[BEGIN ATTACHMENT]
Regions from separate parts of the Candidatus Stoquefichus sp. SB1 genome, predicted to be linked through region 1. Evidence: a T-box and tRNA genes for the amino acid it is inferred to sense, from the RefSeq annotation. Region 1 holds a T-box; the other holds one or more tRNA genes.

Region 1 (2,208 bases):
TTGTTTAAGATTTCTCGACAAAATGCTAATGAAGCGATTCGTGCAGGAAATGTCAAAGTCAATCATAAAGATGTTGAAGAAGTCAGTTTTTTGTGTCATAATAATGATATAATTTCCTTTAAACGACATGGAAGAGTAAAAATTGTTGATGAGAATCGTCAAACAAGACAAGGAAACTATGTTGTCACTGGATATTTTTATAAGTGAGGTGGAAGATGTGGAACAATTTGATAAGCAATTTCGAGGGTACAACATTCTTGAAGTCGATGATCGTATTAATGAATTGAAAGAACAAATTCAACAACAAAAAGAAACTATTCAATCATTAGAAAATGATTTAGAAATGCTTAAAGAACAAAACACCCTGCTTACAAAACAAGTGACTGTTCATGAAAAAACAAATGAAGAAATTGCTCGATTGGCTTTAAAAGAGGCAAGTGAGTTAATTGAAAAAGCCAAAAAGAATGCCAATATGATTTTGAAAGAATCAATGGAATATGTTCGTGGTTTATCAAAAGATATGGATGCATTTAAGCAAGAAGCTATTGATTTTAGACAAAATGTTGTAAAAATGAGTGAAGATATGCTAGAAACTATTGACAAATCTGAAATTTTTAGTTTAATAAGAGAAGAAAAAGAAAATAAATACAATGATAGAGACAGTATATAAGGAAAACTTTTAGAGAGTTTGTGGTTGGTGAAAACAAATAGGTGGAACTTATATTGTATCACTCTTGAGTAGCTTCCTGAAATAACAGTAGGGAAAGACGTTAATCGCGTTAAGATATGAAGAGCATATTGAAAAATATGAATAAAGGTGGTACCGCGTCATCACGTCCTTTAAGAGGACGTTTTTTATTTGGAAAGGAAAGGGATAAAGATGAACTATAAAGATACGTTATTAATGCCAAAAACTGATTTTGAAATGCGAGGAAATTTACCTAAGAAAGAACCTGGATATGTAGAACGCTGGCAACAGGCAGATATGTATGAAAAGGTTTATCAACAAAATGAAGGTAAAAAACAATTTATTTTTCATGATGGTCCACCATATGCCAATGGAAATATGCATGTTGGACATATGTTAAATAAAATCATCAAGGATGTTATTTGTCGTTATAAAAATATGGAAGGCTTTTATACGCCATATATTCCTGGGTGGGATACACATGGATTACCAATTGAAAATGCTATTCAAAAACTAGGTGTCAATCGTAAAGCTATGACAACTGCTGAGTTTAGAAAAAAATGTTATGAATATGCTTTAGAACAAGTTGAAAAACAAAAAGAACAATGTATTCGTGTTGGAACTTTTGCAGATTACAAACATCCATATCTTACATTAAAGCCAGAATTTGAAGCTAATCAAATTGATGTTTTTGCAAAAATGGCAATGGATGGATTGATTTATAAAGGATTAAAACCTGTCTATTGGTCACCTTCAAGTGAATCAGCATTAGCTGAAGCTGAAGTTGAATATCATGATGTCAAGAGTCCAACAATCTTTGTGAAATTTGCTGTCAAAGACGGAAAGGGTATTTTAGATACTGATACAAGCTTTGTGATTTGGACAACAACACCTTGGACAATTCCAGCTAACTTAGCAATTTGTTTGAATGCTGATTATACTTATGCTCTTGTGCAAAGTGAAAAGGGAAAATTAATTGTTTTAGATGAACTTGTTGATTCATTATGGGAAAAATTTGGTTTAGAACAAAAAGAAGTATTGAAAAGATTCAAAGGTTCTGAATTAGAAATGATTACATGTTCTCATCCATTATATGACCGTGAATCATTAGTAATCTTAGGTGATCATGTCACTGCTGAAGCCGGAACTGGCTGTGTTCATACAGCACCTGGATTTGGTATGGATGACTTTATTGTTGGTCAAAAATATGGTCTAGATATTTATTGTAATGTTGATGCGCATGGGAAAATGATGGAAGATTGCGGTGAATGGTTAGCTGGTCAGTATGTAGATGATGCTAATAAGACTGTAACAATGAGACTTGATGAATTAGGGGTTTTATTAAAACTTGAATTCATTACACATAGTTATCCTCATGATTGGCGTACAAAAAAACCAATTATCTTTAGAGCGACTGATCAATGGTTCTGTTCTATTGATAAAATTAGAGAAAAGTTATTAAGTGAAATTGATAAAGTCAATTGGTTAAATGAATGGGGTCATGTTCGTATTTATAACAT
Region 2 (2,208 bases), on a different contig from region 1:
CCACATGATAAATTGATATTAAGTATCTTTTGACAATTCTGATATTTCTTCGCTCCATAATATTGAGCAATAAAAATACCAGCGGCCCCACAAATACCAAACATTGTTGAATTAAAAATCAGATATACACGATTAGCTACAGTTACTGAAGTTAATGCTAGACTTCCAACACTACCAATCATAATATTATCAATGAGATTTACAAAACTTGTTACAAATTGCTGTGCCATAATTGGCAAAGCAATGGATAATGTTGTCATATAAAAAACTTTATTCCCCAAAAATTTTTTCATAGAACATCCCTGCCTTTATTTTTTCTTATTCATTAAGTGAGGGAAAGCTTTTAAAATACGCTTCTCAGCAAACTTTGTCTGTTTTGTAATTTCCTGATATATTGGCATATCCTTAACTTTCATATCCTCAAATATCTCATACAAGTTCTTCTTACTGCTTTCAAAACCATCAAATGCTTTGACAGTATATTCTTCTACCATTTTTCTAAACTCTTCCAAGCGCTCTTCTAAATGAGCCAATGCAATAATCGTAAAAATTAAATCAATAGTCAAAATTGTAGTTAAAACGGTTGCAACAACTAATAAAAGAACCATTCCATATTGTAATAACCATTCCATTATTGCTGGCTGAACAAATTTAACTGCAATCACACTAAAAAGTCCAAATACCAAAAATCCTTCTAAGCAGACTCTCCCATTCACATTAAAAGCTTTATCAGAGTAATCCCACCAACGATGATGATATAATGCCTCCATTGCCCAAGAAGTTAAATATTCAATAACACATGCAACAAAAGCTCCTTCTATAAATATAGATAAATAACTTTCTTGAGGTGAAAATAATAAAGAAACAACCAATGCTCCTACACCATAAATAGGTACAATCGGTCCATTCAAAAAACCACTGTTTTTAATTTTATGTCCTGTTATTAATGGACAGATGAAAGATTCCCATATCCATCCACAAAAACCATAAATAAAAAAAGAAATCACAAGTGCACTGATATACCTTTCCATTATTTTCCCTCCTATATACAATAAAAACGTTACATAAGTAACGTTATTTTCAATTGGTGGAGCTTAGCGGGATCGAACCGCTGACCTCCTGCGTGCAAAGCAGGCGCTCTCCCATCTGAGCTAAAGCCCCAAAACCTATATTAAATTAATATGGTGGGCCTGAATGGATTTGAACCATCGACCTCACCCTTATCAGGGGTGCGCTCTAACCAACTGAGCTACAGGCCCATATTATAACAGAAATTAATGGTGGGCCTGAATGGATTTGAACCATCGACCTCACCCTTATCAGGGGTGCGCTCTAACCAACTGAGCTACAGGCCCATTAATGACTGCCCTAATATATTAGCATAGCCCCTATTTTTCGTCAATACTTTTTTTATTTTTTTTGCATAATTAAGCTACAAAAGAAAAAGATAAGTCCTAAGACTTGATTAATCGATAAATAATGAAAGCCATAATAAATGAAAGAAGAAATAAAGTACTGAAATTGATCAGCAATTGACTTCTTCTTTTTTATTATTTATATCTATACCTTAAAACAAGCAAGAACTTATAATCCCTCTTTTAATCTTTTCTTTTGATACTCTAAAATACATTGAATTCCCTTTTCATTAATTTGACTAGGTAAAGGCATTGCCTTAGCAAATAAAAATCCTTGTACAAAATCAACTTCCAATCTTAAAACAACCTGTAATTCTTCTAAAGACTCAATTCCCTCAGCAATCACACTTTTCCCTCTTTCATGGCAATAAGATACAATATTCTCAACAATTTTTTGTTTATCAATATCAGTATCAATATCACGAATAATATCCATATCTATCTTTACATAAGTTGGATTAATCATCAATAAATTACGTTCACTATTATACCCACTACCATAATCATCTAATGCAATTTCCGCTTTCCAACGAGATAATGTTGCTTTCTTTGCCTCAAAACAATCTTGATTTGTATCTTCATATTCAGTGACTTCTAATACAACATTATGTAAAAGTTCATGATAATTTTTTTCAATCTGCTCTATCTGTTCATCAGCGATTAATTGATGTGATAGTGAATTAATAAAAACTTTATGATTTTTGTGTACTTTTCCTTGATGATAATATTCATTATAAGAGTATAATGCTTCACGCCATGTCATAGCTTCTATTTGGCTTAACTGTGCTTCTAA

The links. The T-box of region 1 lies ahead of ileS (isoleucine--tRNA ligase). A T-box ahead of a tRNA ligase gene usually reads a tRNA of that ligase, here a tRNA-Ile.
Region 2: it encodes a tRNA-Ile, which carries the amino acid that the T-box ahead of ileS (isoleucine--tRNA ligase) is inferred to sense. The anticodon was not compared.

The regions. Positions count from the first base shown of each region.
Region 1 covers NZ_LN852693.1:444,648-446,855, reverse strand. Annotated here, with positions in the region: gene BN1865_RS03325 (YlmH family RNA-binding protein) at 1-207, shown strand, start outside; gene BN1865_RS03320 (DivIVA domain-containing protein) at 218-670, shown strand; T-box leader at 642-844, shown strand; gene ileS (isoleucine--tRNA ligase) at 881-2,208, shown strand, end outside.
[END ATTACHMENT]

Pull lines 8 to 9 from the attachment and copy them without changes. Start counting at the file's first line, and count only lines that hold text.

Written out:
The regions. Positions count from the first base shown of each region.
Region 1 covers NZ_LN852693.1:444,648-446,855, reverse strand. Annotated here, with positions in the region: gene BN1865_RS03325 (YlmH family RNA-binding protein) at 1-207, shown strand, start outside; gene BN1865_RS03320 (DivIVA domain-containing protein) at 218-670, shown strand; T-box leader at 642-844, shown strand; gene ileS (isoleucine--tRNA ligase) at 881-2,208, shown strand, end outside.